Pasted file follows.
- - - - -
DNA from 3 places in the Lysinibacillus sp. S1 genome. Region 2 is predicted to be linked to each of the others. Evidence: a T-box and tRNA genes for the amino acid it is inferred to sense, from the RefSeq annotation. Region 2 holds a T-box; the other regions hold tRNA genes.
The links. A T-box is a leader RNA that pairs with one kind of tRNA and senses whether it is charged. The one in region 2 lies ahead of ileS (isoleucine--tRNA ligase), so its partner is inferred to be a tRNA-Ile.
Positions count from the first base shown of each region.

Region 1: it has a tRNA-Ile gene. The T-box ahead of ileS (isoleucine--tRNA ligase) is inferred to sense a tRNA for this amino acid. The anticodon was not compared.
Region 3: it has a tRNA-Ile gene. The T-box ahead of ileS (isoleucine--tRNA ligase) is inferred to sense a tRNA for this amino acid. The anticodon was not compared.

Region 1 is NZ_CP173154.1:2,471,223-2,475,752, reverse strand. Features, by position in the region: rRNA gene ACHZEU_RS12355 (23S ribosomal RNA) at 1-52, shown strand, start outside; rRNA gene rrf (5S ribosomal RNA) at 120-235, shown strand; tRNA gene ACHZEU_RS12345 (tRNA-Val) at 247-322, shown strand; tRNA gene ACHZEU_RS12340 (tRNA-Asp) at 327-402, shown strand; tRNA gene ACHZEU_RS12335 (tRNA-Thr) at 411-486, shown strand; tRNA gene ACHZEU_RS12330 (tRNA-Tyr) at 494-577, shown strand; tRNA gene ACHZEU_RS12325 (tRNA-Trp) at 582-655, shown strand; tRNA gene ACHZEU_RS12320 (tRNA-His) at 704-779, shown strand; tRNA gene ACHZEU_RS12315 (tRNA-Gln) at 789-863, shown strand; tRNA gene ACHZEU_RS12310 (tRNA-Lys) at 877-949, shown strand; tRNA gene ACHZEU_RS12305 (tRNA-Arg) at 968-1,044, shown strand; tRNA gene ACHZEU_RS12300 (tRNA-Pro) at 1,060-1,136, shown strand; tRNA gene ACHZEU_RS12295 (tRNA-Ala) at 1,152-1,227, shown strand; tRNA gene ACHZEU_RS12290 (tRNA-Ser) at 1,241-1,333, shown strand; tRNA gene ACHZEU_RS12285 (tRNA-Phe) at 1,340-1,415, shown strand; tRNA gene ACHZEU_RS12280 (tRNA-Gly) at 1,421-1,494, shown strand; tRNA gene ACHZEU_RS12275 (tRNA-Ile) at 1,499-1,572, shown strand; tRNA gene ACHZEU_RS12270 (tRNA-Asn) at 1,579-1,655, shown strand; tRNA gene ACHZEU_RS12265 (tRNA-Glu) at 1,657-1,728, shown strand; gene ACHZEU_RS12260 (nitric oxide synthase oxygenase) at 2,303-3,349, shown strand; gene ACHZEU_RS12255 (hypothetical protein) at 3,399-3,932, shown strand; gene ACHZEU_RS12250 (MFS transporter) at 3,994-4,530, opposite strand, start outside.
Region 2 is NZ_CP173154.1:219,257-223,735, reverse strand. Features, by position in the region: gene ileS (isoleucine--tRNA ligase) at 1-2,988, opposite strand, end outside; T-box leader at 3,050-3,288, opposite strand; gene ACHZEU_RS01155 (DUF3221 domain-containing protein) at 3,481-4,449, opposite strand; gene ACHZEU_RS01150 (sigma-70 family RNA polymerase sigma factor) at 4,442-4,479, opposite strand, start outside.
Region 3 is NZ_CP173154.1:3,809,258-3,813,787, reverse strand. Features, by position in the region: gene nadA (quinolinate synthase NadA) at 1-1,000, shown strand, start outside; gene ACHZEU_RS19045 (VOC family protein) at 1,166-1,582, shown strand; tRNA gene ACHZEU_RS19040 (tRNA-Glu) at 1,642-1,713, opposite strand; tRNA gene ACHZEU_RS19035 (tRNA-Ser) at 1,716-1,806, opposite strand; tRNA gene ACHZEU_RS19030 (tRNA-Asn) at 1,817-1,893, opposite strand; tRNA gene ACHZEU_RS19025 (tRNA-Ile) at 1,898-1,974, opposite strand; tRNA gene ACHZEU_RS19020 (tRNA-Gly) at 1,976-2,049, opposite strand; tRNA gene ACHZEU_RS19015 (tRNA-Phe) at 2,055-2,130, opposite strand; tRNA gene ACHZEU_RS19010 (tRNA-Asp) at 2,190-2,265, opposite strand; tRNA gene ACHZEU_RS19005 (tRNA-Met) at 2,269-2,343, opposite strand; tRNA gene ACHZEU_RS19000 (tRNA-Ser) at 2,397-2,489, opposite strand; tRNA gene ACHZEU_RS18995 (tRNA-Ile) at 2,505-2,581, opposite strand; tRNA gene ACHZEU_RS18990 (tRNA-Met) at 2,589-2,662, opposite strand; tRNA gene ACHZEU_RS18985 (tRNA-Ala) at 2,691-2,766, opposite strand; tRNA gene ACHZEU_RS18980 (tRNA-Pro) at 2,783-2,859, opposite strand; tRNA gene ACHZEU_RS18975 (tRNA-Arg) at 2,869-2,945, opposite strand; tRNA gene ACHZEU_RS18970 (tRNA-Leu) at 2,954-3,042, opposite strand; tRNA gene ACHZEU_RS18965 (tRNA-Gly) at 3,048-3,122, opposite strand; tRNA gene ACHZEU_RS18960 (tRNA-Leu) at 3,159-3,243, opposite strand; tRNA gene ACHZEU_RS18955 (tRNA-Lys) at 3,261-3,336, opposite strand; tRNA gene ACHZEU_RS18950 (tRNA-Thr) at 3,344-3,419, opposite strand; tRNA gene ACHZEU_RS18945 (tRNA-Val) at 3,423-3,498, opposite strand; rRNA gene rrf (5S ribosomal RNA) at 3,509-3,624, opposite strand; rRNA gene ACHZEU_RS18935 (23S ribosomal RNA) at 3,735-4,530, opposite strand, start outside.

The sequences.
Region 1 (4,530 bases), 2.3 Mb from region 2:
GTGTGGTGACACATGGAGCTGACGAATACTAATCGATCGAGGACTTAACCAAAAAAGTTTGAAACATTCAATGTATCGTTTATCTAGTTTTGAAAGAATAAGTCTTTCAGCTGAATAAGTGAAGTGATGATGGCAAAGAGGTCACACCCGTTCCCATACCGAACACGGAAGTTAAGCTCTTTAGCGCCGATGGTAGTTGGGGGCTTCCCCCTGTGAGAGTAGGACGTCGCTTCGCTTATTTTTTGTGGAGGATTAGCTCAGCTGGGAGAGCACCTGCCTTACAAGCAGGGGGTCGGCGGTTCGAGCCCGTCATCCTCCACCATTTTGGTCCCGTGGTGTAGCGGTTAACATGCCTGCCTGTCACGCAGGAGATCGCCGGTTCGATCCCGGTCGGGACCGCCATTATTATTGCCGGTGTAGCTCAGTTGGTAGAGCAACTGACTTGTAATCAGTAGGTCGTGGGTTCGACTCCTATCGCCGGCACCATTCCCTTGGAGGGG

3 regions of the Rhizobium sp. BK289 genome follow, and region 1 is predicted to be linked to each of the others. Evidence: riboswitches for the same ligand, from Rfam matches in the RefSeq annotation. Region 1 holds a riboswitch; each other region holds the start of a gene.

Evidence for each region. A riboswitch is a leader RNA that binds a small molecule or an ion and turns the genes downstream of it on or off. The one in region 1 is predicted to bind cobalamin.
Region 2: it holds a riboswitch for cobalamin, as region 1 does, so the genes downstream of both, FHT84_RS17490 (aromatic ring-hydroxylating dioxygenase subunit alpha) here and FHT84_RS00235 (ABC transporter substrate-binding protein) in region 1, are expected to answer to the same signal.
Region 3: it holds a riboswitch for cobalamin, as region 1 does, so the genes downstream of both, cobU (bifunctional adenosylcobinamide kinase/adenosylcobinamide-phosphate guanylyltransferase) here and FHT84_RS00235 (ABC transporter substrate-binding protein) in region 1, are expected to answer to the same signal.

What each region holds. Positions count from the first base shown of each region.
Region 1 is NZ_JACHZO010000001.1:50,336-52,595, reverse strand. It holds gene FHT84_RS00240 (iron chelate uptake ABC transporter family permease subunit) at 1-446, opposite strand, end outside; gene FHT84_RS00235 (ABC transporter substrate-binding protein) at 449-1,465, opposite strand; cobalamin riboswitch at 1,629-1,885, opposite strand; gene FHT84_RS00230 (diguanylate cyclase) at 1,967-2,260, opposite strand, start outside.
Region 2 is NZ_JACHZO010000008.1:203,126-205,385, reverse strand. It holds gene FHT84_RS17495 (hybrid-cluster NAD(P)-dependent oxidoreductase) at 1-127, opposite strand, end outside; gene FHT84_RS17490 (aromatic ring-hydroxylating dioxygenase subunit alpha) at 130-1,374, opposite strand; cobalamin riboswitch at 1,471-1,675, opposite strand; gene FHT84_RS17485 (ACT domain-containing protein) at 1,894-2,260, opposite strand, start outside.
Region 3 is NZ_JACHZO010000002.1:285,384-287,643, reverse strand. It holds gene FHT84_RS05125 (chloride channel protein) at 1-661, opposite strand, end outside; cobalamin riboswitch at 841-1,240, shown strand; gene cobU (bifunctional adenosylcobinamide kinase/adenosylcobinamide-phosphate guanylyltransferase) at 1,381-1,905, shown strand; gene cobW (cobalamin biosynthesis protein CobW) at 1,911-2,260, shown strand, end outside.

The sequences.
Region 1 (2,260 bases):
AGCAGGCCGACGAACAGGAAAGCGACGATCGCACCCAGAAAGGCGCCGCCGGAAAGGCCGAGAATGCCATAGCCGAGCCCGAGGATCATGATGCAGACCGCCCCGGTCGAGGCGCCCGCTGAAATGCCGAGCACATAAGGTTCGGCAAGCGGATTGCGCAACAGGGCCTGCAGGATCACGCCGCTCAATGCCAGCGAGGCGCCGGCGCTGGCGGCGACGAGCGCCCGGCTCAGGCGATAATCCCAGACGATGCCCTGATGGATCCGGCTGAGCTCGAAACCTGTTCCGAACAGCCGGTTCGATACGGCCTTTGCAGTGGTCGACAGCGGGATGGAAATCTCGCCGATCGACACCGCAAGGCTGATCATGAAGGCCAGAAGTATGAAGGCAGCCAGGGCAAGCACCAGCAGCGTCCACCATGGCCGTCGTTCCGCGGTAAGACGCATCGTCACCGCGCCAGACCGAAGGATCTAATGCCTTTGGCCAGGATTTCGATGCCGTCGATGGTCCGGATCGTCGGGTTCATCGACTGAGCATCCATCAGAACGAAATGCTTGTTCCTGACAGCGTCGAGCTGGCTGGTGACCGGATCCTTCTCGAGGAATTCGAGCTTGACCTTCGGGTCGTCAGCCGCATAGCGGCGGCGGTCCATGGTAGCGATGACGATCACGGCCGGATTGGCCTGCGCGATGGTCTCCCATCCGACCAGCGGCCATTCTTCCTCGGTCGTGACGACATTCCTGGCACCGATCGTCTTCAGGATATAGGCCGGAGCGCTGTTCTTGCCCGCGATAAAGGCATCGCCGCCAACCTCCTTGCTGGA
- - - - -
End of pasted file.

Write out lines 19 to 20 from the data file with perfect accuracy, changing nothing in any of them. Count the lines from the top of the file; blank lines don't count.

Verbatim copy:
Region 3 is NZ_JACHZO010000002.1:285,384-287,643, reverse strand. It holds gene FHT84_RS05125 (chloride channel protein) at 1-661, opposite strand, end outside; cobalamin riboswitch at 841-1,240, shown strand; gene cobU (bifunctional adenosylcobinamide kinase/adenosylcobinamide-phosphate guanylyltransferase) at 1,381-1,905, shown strand; gene cobW (cobalamin biosynthesis protein CobW) at 1,911-2,260, shown strand, end outside.

The sequences.